According to the theory of utilitarianism, the actions of businesses should strive to maximize happiness in the future for all conscious beings that are affected by the business action (Salazar 17). ). It is very clear that the decision for Intel to keep on pursuing these conflict minerals for as long as they did was not based on the theory of utilitarianism. Instead, Intel was thinking only for themselves. Intel was pleasing their employees and customers with the highest possible profits for the company, but this came at the cost of millions of lives in the Congo. Not all conscious beings were happy with the results of Intel's controversy.

The ethical theory of Kantianism states one should always act in ways that honor and respect individuals and the choices they make. One should not lie or cheat in order for personal gain (Salazar 17). In this case, Intel did the exact opposite of what Kant says to do. Intel was using the innocent Congolese as a mere means to get what they wanted, and that is, minerals at a cheap price. Whether it was intended or not, Intel was flat out using these people while they were losing their lives just to try to provide for their families. Intel should have considered everyone involved in the situation and figured out who they were really harming.

Virtue Theory 
The virtue theory states that a business is to act to exemplify a variety of virtuous or good character traits and to avoid vicious or bad character traits (Salazar 17). In Intel's case, the vices heavily outweigh the virtues. Although Intel appeared to be virtuous in their decision of the pursuit of conflict minerals, they were participating in an activity that could have led to vices and deceptive practices. Intel had the courage to admit they were wrong, but they lacked prudence, temperance, and concern for the health of the workers in Congo.

Justified Ethics Evaluation
It is unknown Intel’s role in the conflict mineral case could have been prevented entirely. However, there are many things that Intel could have done differently in order to prevent the severity of what happened in the Democratic Republic of Congo. Because of Intel's leadership in their industry, they could have pulled out of Congo and exposed the problem to a worldwide scale. By doing this, it would have forced companies under them to also pull out or else they would have received bad publicity from their continued use. Intel could have forced faster reform and stopped the mayhem that was going on in the Congo before close to five million people were killed. Intel made the right decision by becoming one of the first companies to announce going conflict-free, but by then the damage had already been done.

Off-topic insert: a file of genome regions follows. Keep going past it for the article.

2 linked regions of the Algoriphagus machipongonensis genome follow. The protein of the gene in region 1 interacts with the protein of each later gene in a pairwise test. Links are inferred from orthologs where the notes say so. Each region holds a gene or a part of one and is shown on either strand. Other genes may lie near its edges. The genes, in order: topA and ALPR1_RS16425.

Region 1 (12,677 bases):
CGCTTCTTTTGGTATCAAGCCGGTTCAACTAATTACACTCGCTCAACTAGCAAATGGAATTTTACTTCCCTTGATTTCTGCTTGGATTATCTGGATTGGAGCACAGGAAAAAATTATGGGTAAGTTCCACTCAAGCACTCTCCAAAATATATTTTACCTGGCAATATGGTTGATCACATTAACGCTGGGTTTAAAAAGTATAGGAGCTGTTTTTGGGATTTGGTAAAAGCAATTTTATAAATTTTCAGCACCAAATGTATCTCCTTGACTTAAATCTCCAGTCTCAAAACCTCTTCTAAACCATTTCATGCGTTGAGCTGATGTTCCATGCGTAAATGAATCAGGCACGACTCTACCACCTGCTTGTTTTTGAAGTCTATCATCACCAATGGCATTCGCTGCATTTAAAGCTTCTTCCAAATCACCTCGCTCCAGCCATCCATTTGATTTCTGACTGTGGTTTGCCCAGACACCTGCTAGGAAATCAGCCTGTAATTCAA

Gettlemen, J. (n.d.). Conflict Minerals. Retrieved October 21, 2015, from

Hall, M. (n.d.). Intel Corporation | American company. Retrieved October 21, 2015, from

Heath, N. (n.d.). How conflict minerals funded a war that killed millions, and why tech giants are finally cleaning up their act - TechRepublic. Retrieved October 21, 2015, from http://www.techrepublic.com/article/how-conflict-minerals-funded- a-war-that-killed-millions/

O'Neill, T. (2014, January 11). Intel's Ban on Conflict Minerals Wows National Geographic Photographer. Retrieved October 22, 2015, from http://news.nationalgeographic.com/news/2014/01/140109-conflict-minerals- intel-marcus-bleasdale-congo/

Salazar, Heather. The Business Ethics Case Manual: The Authoritative Step-by-Step Guide to Understanding and Improving the Ethics of Any Business.